Agile · Communication · Definitions · Product management

Reflections on the Agile Manifesto

In my past two blog posts I have mentioned the Agile Manifesto and my intention to share some reflections on this important statement of the values behind an Agile development methodology.  As I hone my plans for the next mini-arc of blog posts I want to write – about ‘a scrum in the life’ of one of the products I am working on currently (should be starting this one at the end of the week) – I wanted to share a few thoughts about the manifesto to set some big picture context.

First, a few disclaimers.  There are many places on the web you can find the Agile Manifesto and reflections on it from people deeply involved in the Agile community.  I have a link on the sidebar of this blog that points to ‘the original’ but there are plenty of other sources as well.  The link I posted on the sidebar will also lead you (if you want) to more information about the original authors of the statement and the story of how and why they created it.  I had not yet begun my software career as this group met to write the manifesto in February 2001, and I did not start working in an Agile environment until 2006, and so I am well aware that there are plenty of folks out there with deeper involvement in Agile than I have.

One such person in my current firm is a guy named Chris who has been instrumental in helping our company think about applying Agile as we develop software.  Although we had started to experiment with Agile before Chris was hired, his influence in our approach and in my own thinking has been significant.  Although I borrow ideas from many sources and reflect on what I’m hearing and learning from others, the thoughts you’ll find here are my own.  Nevertheless I like to give credit where it is due and Chris is certainly one of the people whose passion for Agile has most impacted my own thinking.  He doesn’t tweet that often, but you might want to follow him yourself (@ChrisFunck).

With that in mind, let me quote the short text of the Agile Manifesto here:

We are uncovering better ways of developing software by doing it and helping others do it. Through this work we have come to value:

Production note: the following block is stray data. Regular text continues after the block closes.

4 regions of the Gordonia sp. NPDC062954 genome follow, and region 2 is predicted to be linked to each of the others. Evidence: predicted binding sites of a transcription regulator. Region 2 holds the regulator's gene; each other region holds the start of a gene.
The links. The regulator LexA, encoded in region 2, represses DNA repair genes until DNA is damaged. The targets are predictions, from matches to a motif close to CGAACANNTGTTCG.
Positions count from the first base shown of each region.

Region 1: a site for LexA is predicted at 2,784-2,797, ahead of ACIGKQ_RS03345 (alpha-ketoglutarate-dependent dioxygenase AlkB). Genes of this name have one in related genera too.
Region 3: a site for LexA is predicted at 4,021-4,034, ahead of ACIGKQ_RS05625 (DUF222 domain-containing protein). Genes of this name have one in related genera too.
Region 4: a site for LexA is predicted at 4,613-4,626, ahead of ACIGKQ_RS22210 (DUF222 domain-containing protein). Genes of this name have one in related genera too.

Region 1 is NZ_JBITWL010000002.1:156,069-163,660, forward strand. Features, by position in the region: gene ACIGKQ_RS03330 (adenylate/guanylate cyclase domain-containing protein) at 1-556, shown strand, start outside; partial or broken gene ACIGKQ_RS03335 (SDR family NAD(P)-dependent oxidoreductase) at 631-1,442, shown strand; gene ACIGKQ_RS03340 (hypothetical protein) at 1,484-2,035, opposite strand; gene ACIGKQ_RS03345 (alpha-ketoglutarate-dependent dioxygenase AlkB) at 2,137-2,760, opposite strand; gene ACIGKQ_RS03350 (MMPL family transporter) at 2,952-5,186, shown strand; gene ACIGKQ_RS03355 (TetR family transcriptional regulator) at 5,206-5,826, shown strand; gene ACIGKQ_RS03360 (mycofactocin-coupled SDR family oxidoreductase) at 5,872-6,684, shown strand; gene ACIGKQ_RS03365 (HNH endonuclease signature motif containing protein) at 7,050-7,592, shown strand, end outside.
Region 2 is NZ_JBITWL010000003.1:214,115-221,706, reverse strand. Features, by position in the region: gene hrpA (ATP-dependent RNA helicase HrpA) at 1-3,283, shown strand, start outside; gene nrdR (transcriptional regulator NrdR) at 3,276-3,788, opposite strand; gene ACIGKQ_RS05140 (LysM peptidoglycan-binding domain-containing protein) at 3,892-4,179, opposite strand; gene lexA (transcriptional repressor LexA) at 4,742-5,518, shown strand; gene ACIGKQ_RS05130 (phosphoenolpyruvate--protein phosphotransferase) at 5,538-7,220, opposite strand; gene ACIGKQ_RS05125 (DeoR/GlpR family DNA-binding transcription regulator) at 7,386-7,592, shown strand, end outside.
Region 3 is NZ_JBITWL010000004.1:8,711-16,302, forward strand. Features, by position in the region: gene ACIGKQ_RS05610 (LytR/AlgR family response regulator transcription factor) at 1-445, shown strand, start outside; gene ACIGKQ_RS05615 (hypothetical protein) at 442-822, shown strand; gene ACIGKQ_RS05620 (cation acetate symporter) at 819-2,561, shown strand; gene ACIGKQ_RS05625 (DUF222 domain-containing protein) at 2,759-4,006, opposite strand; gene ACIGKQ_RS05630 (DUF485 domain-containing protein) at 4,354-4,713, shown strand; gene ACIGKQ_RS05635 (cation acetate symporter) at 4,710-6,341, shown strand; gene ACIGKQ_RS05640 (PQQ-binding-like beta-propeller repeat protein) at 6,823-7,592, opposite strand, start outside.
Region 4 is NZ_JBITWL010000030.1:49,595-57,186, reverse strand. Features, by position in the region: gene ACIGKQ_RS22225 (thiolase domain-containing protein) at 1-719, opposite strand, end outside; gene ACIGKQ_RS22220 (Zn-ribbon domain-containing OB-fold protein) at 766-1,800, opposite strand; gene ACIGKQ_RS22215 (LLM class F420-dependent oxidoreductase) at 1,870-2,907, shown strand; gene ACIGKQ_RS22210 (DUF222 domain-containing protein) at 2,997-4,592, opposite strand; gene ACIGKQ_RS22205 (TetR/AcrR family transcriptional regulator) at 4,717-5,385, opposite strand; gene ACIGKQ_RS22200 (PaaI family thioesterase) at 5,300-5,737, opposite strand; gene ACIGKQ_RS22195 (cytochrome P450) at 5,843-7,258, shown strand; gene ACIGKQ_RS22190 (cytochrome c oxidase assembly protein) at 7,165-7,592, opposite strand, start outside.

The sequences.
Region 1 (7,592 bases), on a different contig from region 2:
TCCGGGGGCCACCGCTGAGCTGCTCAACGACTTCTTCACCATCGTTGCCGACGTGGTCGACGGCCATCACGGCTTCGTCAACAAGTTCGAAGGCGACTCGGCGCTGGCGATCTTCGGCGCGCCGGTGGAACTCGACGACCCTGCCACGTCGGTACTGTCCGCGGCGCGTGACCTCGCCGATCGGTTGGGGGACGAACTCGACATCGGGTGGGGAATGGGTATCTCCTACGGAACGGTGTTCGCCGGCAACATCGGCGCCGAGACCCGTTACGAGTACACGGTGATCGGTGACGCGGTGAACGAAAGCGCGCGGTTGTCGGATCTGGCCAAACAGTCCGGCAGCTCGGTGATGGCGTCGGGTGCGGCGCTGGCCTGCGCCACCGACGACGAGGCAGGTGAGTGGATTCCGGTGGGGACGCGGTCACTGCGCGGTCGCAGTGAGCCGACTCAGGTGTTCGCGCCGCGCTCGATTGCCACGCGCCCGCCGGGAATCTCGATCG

Individuals and interactions over processes and tools

Working software over comprehensive documentation

Customer collaboration over contract negotiation

Responding to change over following a plan

That is, while there is value in the items on the right, we value the items on the left more.

And here are the five things that resonate most with me from this statement:

  1. This is a community statement. Agile as an approach doesn’t just talk about collaboration (across teams and with customers) – it grows out of community.  People working together around shared values and with a shared vision is a key feature of the Agile approach.
  2. This is a practical statement.  Part of why it has been easy for me to weave some thoughts about the manifesto into my recent blog posts is that Agile is about doing software development in the real world and not just theorizing about how it might be done in the abstract.  Its goal is always working software – a very practical goal indeed and one that is easy to measure against.
  3. This is a flexible statement.  Collaboration and responsiveness are at the heart of Agile, as teams work together and with customers to solve problems.  Agile allows different expressions in different contexts rather than insisting upon procrustean rigidity that assumes all problems can be forced into one solutions mold. [And if you don’t know who Procrustes was check this out: http://en.wikipedia.org/wiki/Procrustes.]
  4. This is a gentle statement.  The Agile approach is not about dictating methodologies or demanding adherence to the dictates of folks outside the product development organization.  The manifesto talks about “uncovering better ways” to build software through the open-ended process of interacting with others and about balancing what might seem like conflicting pairs of values (collaboration or contracts, responsiveness or planning).  This gentle approach is a great fit for companies and individuals committed to learning and growth rather than those who think they have already mastered things.
  5. This is a values statement.  Some approaches to software development are about defined practices and specified rules while Agile emphasizes core principles that can be applied across many different situations.  Whether you use kanban or scrum, story points or planning poker, lean or extreme, or some combinations of all of these, Agile focuses on the values supporting your approach to software development rather than advocating strict rules that all organizations must follow.  I much prefer a methodology based on principles and values to one structured around rules, and so does the company I where I work, and so Agile is a good fit for me.

As you can see, there is a lot I like about the Agile approach – including this expression of its core values.  These principles will pop up in other blog entries from me (as will a reflection at some point on the twelve principles of Agile development), but I wanted to take this opportunity to share some of the key reasons why I find this approach to software so appealing.  Personally I find the practical values embedded in this manifesto a helpful guide in many areas of my life beyond software development.  A gentle and flexible community sounds like a great place to work and a fun place to live.  I’d like to foster this more myself.  Of course, in truth it’s not that simple.

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